'The nation has lost a skilled broadcaster' : Marian Finucane is laid to rest in Kildare

A 'classy lady with soul in the true sense of the word'

Paula Campbell

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Paula Campbell

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paula@leinsterleader.ie

'The nation has lost a skilled broadcaster' as Marian Finucane is laid to rest in Kildare

The funeral of the late Marian Finucane arrives at St Brigid’s Church, Kill, Tuesday, January 7

Mourners who attended the funeral mass of the late Marian Finucane at Saint Brigid’s Church, Kill, earlier today, Tuesday, January 7, heard that the nation has lost a skilled broadcaster, while her family have lost a treasured wife, mother, step-mother, sister, friend and mother-in-law.

The chief celebrant of the Mass was Monsignor Ciarán O’Carroll, rector of the Pontifical Irish College, Rome, who told the congregation that Marian, who passed away suddenly last week, was blessed with energy, dynamism, determination, passion, empathy and kindness as well as a boundless curiosity about life and the world.  

The late Marian Finucane pictured at an event in Whitewater Shopping Centre, Newbridge, in 2011

He said that she had to carry the cross of bereavement, with the loss of her beloved daughter Sinead, 8, in 1990, which she did with dignity. In turn, she became a huge supporter of the hospice movement, both at home and in South Africa. She had a quiet generosity and worked abundantly for charity throughout her life.

"She was a presence in thousands of homes each weekend, and it was in the peace of her own home that she was called unexpectedly to her eternal rest."

An Taoiseach Leo Varadkar pictured with Fine Gael senator Anthony Lawlor at the church in Kill for the funeral mass of broadcaster Marian Finucane

The concelebrants were Bishop Éamonn Walsh, Auxiliary Bishop Emeritus of the Archdiocese of Dublin, and Father Willie O’Byrne, Parish Priest of Kill, while the mourners included the Taoiseach, Leo Varadkar and fellow RTE stalwarts Ryan Tubridy, Clare Byrne and Miriam O'Callaghan.

The eulogy was delivered by her son Jack, who recently married his wife Jennifer. The couple are due to become parents next month.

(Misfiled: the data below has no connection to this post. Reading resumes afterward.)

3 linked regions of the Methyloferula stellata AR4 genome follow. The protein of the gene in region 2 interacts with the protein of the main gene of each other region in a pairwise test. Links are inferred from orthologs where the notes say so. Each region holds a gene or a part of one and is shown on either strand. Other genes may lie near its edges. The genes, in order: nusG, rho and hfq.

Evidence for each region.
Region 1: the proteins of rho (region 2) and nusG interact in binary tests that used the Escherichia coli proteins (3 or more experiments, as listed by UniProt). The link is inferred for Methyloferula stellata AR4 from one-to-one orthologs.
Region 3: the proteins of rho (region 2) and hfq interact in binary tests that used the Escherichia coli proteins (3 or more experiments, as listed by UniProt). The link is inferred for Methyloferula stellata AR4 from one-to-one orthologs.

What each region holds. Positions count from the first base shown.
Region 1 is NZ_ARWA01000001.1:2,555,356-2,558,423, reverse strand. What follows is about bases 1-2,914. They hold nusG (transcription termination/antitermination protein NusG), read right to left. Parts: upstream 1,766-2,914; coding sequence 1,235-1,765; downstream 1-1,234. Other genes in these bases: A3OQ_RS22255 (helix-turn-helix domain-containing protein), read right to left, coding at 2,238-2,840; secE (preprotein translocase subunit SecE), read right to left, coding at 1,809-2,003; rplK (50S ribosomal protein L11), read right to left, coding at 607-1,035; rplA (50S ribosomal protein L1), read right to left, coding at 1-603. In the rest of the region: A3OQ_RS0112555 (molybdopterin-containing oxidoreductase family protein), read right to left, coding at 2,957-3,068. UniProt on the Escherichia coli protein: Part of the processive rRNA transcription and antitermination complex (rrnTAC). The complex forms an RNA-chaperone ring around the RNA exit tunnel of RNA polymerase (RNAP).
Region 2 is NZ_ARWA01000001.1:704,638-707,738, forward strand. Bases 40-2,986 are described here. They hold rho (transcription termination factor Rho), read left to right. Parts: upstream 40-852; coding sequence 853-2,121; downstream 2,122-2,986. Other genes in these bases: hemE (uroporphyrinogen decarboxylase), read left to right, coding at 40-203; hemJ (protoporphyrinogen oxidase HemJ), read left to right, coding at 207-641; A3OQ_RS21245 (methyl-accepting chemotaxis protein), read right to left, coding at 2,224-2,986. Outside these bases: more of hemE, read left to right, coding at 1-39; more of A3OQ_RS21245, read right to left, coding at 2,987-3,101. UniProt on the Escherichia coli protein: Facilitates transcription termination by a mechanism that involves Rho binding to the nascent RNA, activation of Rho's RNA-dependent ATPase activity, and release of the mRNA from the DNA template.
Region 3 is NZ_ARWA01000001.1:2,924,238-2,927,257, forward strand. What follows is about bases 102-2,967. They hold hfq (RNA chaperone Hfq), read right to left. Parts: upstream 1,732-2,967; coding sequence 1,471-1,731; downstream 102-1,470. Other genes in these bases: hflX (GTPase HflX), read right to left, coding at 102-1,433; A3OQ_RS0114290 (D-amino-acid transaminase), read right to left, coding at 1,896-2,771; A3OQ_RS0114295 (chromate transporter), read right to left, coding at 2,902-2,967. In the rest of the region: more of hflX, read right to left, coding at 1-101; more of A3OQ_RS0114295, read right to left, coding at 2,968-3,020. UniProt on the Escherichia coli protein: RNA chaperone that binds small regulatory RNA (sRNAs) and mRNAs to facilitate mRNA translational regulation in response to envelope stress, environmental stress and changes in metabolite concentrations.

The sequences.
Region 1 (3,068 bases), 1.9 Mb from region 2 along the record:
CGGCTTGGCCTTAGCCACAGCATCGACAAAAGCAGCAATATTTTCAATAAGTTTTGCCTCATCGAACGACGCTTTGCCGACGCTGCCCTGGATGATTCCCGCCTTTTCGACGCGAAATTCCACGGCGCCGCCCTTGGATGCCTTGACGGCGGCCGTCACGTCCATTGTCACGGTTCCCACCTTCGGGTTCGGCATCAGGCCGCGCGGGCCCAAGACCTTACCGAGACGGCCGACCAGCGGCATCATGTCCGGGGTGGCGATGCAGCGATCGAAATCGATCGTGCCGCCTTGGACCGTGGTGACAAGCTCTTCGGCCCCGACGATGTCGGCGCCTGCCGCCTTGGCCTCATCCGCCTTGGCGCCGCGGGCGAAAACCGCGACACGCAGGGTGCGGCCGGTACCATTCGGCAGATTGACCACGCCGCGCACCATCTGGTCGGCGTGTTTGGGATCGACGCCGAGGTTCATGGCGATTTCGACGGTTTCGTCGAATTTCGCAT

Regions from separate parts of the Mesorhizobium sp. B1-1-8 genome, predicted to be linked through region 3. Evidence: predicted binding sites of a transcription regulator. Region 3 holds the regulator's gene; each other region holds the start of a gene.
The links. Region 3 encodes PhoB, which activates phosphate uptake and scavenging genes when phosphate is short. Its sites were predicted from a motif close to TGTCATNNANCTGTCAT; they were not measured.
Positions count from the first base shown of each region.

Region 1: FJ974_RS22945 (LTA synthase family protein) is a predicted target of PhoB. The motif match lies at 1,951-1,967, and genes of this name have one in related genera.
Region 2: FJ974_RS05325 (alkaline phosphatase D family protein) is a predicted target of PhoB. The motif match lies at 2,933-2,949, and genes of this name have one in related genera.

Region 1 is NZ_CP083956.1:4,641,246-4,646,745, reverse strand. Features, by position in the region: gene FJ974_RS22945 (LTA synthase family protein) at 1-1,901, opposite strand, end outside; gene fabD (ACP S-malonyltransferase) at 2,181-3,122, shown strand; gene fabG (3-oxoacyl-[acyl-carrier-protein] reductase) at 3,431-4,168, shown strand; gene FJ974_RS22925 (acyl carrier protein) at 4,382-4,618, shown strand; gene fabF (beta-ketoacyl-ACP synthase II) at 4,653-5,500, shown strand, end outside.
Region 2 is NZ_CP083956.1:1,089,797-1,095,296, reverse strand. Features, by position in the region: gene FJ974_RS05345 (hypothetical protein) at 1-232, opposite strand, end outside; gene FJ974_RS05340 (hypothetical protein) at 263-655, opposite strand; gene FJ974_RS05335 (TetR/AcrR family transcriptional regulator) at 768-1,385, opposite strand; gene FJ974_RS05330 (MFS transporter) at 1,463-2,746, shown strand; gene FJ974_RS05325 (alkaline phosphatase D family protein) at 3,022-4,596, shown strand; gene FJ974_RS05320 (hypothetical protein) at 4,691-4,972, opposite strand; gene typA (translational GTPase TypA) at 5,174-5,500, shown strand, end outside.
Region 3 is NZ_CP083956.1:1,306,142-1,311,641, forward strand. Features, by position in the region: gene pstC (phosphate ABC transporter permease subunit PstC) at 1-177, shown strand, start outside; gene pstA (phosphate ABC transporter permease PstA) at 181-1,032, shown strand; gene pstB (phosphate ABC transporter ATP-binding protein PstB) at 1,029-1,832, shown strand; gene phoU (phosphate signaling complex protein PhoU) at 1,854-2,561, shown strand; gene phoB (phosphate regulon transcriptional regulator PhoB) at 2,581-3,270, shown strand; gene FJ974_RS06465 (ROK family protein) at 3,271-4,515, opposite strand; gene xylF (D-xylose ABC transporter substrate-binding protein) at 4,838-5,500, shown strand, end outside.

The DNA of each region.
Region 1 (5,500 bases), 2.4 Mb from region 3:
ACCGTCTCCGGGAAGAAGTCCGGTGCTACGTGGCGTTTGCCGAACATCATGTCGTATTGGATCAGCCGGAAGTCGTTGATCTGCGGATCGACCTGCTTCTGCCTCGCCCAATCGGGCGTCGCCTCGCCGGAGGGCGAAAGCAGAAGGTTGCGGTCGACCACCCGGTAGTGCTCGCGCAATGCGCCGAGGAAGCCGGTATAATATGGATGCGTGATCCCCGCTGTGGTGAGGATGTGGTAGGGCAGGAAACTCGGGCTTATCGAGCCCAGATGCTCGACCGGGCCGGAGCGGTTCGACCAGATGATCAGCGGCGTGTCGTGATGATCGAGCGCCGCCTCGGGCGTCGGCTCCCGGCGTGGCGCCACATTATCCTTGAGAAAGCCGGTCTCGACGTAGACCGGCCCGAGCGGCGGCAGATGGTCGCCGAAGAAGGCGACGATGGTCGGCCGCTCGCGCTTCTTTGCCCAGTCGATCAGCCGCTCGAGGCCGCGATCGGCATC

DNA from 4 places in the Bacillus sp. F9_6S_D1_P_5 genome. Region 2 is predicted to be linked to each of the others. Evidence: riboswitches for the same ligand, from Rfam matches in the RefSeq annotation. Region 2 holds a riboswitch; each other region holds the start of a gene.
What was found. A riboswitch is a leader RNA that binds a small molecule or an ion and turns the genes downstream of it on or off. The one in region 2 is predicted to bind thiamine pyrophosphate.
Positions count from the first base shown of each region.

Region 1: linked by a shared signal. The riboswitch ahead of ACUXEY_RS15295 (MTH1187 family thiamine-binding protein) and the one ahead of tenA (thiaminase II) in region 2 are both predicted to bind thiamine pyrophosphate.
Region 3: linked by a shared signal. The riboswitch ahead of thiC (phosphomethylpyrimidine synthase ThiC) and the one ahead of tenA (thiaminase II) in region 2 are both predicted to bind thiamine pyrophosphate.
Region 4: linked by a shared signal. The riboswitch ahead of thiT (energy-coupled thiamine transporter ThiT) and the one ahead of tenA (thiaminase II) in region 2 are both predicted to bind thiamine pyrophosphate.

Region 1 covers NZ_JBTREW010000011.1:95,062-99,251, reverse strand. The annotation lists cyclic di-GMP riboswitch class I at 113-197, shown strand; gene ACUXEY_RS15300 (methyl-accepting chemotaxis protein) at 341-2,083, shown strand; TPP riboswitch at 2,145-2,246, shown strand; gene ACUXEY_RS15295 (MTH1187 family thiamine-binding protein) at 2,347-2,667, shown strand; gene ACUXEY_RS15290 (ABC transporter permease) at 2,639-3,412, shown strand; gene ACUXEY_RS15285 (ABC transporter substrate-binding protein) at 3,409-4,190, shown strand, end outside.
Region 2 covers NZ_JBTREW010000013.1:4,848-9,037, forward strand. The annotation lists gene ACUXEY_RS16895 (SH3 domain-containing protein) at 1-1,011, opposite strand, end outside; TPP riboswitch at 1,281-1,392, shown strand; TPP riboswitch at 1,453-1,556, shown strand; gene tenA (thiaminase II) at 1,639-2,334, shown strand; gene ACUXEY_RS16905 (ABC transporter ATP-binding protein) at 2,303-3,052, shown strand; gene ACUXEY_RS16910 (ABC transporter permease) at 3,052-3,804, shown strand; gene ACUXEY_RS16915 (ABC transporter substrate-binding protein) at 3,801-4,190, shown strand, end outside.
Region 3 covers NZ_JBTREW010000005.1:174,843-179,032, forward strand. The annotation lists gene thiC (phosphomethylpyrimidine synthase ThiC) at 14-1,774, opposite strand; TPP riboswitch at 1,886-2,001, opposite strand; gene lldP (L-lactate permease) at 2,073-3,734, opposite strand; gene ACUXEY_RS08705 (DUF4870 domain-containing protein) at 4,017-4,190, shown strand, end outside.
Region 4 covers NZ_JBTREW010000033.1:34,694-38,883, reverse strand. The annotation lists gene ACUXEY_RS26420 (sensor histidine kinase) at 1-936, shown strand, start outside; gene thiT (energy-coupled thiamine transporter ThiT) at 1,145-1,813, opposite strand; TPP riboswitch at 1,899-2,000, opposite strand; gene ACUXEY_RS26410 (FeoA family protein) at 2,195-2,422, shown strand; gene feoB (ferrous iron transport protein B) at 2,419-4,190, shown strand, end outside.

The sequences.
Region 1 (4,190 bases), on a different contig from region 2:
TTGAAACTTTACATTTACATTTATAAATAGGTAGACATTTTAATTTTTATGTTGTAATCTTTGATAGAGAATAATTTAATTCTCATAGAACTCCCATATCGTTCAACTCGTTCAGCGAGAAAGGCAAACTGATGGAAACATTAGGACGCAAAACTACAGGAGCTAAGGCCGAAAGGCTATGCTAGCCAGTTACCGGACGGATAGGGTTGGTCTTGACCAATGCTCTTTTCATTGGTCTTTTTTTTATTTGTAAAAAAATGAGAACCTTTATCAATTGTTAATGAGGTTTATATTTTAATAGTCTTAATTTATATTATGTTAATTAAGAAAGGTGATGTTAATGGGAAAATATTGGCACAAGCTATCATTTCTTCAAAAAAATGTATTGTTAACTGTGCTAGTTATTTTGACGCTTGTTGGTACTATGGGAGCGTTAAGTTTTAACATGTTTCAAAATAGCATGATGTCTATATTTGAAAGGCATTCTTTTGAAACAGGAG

"Many people across the length and breadth of the country have their own experience with mum - my version is of a mother, wife, friend, step-mother, colleague and neighbour. She was a shy lady who was as happy reading a book or sitting around talking with friends into the small hours, sorting out the world's problems one dinner party at a time. She was a classy lady with soul in the true sense of the word," he said.

Jack said his mother was patient, compassionate and great company, adding that she was deeply protective of her family. 

"She was not strict but she would let me know if she thought I was being foolish," he said. "She expected a great effort and gave me a lot of freedom in return. Respect was deserved not just earned but there was always room for improvement and nobody was all good and nobody was all bad."

He told the mourners that his mother also had courage in her work as an activist, and one of her favourite songs was Revolution by the Beatles. 

"Her activism and charity work were real because she lived the problems that she tried to fix. She stepped up to life's challenges publicly and lived them privately."

He said that she would always advise him to find within people their humanity, to stand up straight and look them in the eye and "go from there".

Jack concluded that his mother's legacy would be to live a life well travelled, full of courage, curiosity and kindness.

"Thank you mum, we love you and will miss you terribly."

Marian's husband John Clarke then stood up and spoke about his love of 40 years. He said Marian was, for him, a woman who "made the colours brighter and the world a bit easier to live in".

"Last December she decided to retire and we were so excited we would have more time, more books to read, more places to see but sadly that is not going to happen. Someone said were were like two 15-year-olds addicted to each other and I can't deny it. Some weeks ago were were in a township in South Africa and a very old black woman said to us that the only thing she can give us is her tears. That is all I can give you today too."

Fittingly, The Bright Lady, with Peter Browne on uileann pipes played as Marian's coffin entered the church and the final musical piece was Mo Ghile Mear, the chorus of which was sang by the congregation as she was taken to her final resting place. She received a round of applause as the hearse pulled away from the church.

Burial took place privately after the Mass.